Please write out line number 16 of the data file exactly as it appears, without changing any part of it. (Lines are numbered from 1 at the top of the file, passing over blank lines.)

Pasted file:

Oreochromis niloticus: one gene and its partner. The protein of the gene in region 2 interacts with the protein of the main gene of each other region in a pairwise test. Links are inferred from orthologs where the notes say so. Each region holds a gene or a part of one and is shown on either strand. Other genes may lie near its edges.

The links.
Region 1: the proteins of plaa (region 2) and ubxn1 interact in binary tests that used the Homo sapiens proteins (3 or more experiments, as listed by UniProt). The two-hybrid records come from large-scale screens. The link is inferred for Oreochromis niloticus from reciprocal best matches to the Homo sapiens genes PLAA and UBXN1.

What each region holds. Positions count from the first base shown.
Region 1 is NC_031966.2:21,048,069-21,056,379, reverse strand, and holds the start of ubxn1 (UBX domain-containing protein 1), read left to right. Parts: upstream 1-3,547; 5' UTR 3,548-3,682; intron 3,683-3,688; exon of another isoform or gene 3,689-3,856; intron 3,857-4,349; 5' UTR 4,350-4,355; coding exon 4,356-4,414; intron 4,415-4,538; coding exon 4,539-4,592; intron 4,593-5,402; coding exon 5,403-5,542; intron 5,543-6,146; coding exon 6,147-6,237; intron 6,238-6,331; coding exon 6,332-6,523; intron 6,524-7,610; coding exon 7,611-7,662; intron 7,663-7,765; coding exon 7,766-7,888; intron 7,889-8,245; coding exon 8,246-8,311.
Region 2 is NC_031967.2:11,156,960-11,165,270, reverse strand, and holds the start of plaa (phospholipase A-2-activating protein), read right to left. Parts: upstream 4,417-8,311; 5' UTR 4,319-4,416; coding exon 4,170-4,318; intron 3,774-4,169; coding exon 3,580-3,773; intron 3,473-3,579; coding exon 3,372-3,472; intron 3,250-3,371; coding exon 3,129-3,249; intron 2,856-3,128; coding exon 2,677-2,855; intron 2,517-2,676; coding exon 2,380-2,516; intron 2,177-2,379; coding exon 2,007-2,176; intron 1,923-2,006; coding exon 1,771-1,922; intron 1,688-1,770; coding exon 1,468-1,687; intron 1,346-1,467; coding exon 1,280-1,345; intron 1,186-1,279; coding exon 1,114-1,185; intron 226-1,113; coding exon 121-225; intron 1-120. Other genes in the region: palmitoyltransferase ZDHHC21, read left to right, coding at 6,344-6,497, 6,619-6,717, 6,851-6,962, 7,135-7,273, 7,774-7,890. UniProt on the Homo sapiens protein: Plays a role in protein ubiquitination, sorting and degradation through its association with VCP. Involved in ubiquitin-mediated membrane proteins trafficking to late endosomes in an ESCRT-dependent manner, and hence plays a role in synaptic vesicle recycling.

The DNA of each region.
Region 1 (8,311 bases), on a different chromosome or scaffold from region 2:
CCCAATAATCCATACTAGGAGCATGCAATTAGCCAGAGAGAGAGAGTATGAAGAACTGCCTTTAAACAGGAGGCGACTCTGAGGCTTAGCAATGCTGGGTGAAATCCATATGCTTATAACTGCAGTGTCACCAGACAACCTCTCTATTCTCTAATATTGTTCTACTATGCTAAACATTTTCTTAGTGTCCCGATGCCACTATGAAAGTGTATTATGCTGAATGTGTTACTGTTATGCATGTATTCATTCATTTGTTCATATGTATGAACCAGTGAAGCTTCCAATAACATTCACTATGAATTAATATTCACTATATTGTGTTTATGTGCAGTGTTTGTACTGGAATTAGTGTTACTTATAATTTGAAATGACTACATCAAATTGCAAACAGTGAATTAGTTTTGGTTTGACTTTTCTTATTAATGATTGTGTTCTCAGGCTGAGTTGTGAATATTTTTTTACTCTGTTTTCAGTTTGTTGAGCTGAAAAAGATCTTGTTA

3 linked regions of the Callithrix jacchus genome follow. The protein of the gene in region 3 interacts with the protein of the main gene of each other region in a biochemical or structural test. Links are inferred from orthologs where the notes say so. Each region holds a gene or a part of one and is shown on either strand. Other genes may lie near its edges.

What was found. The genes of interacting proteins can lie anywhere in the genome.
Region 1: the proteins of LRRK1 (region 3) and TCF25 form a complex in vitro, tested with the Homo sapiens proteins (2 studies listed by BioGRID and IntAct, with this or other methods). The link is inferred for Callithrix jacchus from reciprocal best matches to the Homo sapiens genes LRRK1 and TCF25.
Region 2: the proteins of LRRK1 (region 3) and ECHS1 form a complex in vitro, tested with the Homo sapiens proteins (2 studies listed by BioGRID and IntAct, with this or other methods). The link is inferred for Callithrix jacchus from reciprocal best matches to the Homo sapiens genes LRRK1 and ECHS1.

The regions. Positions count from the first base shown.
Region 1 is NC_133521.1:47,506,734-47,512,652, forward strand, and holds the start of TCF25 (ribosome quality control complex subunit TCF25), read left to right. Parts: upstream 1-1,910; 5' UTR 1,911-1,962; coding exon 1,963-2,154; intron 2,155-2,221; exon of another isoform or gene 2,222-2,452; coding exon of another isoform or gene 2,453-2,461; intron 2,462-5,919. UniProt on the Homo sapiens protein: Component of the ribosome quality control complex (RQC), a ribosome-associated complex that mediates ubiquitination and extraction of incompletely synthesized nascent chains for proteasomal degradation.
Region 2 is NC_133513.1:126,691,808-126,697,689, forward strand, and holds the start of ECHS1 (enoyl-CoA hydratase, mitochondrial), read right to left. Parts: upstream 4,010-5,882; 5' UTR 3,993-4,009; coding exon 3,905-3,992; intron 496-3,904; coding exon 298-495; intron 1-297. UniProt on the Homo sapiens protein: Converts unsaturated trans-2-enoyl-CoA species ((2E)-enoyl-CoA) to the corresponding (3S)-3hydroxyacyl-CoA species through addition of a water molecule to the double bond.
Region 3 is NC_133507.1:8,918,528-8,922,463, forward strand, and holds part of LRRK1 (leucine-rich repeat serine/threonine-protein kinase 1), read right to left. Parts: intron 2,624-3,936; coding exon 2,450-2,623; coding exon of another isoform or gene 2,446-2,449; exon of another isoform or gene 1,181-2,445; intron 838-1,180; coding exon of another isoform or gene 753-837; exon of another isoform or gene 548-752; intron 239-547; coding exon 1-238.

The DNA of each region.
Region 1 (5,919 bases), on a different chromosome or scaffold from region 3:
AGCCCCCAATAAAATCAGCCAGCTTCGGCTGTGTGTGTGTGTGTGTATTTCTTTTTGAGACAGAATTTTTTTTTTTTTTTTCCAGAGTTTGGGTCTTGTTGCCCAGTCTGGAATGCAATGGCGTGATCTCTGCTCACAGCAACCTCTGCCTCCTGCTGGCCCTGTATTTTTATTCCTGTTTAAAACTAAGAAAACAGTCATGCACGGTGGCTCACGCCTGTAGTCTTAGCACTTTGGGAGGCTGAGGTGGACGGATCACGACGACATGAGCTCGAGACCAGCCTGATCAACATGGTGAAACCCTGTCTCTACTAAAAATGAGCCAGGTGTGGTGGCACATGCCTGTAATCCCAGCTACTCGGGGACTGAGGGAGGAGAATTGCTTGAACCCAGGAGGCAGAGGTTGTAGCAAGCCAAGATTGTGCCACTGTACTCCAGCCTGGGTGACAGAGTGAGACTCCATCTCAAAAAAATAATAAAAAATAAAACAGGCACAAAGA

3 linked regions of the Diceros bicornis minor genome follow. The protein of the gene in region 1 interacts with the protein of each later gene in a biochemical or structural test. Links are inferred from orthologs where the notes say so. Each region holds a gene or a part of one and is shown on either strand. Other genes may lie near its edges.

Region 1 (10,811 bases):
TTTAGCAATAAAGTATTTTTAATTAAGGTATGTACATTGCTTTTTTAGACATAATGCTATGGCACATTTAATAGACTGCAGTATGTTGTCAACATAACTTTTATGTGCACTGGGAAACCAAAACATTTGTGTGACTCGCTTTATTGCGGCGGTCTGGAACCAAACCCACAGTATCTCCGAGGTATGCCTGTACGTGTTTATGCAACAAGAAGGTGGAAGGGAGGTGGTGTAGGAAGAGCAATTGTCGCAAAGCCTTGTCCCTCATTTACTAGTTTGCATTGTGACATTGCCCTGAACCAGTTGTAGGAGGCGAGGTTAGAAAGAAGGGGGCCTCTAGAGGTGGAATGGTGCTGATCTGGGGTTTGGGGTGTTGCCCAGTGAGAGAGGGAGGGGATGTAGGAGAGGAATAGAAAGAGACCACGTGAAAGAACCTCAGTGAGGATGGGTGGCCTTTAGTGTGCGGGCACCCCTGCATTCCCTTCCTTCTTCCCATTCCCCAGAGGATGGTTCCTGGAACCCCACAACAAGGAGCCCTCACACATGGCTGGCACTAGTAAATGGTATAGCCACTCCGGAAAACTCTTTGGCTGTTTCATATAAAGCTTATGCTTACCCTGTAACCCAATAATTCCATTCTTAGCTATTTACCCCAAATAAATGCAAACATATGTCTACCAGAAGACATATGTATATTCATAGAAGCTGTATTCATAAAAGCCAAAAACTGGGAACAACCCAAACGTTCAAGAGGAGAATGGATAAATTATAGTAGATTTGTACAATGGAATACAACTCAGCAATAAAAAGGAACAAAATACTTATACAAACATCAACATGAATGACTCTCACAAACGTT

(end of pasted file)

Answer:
Region 2 is NC_133513.1:126,691,808-126,697,689, forward strand, and holds the start of ECHS1 (enoyl-CoA hydratase, mitochondrial), read right to left. Parts: upstream 4,010-5,882; 5' UTR 3,993-4,009; coding exon 3,905-3,992; intron 496-3,904; coding exon 298-495; intron 1-297. UniProt on the Homo sapiens protein: Converts unsaturated trans-2-enoyl-CoA species ((2E)-enoyl-CoA) to the corresponding (3S)-3hydroxyacyl-CoA species through addition of a water molecule to the double bond.